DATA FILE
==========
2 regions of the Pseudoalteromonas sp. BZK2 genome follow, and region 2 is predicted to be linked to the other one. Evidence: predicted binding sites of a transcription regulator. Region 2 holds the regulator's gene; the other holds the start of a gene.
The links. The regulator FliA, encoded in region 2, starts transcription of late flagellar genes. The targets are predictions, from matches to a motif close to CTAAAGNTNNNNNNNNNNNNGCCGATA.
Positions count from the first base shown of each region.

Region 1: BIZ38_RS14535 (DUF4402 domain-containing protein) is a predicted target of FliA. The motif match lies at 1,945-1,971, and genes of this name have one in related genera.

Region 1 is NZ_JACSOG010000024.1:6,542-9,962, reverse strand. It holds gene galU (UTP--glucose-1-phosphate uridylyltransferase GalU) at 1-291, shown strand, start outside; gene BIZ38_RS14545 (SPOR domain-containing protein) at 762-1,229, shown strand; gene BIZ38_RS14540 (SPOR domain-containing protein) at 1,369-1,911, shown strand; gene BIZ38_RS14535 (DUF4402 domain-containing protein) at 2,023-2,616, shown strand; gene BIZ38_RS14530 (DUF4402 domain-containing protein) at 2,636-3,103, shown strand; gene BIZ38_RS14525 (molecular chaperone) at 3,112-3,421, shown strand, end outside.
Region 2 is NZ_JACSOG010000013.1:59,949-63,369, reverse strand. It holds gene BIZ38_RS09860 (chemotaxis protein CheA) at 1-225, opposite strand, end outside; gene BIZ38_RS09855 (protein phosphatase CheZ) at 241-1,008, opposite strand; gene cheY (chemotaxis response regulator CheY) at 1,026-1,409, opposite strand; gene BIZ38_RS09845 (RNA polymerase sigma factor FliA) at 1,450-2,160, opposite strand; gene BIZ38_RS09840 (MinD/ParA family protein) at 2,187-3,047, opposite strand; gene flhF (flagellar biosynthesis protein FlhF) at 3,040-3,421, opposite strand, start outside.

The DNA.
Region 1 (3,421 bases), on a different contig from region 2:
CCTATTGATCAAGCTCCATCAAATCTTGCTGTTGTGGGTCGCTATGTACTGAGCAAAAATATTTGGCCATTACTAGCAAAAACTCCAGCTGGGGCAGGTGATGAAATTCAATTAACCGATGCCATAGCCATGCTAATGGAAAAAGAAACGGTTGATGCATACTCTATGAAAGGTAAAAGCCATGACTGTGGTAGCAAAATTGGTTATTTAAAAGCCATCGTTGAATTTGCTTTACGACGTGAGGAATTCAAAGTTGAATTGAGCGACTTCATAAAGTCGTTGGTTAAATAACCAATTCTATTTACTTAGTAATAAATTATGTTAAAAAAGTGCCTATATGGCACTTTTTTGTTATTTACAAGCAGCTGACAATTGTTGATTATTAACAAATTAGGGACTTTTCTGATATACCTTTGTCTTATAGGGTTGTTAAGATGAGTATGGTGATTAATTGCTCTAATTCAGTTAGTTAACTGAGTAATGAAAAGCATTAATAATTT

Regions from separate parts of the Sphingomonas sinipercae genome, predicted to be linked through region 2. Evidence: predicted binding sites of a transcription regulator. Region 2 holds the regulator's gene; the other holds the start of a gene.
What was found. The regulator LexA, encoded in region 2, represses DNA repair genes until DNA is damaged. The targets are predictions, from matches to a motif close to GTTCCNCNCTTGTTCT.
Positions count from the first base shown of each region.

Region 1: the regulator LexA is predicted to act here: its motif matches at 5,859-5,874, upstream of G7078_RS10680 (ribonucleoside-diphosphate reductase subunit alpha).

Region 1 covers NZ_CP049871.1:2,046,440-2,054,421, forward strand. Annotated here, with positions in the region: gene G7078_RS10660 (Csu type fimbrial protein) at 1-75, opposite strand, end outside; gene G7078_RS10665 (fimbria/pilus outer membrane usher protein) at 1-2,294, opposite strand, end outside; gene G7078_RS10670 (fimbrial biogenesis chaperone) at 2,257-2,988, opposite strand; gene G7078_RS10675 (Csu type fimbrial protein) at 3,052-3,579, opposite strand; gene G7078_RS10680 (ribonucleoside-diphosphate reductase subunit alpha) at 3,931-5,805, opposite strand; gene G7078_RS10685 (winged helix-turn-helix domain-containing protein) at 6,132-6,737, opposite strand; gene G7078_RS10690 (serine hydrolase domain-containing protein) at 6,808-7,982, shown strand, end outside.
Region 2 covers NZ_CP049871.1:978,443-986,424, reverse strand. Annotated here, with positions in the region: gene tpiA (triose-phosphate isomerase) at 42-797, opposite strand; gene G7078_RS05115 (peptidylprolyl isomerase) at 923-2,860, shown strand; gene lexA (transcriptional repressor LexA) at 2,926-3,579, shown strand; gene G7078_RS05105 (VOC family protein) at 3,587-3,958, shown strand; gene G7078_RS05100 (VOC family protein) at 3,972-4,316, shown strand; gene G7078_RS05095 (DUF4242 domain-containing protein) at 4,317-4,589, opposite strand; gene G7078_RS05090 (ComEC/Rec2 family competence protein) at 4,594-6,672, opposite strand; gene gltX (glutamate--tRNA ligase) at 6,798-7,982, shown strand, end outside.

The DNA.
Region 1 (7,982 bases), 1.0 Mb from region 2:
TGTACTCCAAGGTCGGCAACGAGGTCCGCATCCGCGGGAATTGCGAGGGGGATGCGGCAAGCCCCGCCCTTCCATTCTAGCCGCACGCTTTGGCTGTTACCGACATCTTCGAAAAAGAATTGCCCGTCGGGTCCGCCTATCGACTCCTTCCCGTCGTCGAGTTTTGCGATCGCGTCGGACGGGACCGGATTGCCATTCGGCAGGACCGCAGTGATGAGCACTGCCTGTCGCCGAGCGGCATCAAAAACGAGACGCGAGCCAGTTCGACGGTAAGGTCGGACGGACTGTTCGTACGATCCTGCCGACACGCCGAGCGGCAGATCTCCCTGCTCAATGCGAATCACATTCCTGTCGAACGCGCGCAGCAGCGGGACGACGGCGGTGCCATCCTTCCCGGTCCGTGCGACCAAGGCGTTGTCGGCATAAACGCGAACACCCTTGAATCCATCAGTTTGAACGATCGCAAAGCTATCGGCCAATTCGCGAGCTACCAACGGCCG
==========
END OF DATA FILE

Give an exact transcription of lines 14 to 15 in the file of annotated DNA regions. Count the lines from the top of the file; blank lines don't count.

Region 1 covers NZ_CP049871.1:2,046,440-2,054,421, forward strand. Annotated here, with positions in the region: gene G7078_RS10660 (Csu type fimbrial protein) at 1-75, opposite strand, end outside; gene G7078_RS10665 (fimbria/pilus outer membrane usher protein) at 1-2,294, opposite strand, end outside; gene G7078_RS10670 (fimbrial biogenesis chaperone) at 2,257-2,988, opposite strand; gene G7078_RS10675 (Csu type fimbrial protein) at 3,052-3,579, opposite strand; gene G7078_RS10680 (ribonucleoside-diphosphate reductase subunit alpha) at 3,931-5,805, opposite strand; gene G7078_RS10685 (winged helix-turn-helix domain-containing protein) at 6,132-6,737, opposite strand; gene G7078_RS10690 (serine hydrolase domain-containing protein) at 6,808-7,982, shown strand, end outside.
Region 2 covers NZ_CP049871.1:978,443-986,424, reverse strand. Annotated here, with positions in the region: gene tpiA (triose-phosphate isomerase) at 42-797, opposite strand; gene G7078_RS05115 (peptidylprolyl isomerase) at 923-2,860, shown strand; gene lexA (transcriptional repressor LexA) at 2,926-3,579, shown strand; gene G7078_RS05105 (VOC family protein) at 3,587-3,958, shown strand; gene G7078_RS05100 (VOC family protein) at 3,972-4,316, shown strand; gene G7078_RS05095 (DUF4242 domain-containing protein) at 4,317-4,589, opposite strand; gene G7078_RS05090 (ComEC/Rec2 family competence protein) at 4,594-6,672, opposite strand; gene gltX (glutamate--tRNA ligase) at 6,798-7,982, shown strand, end outside.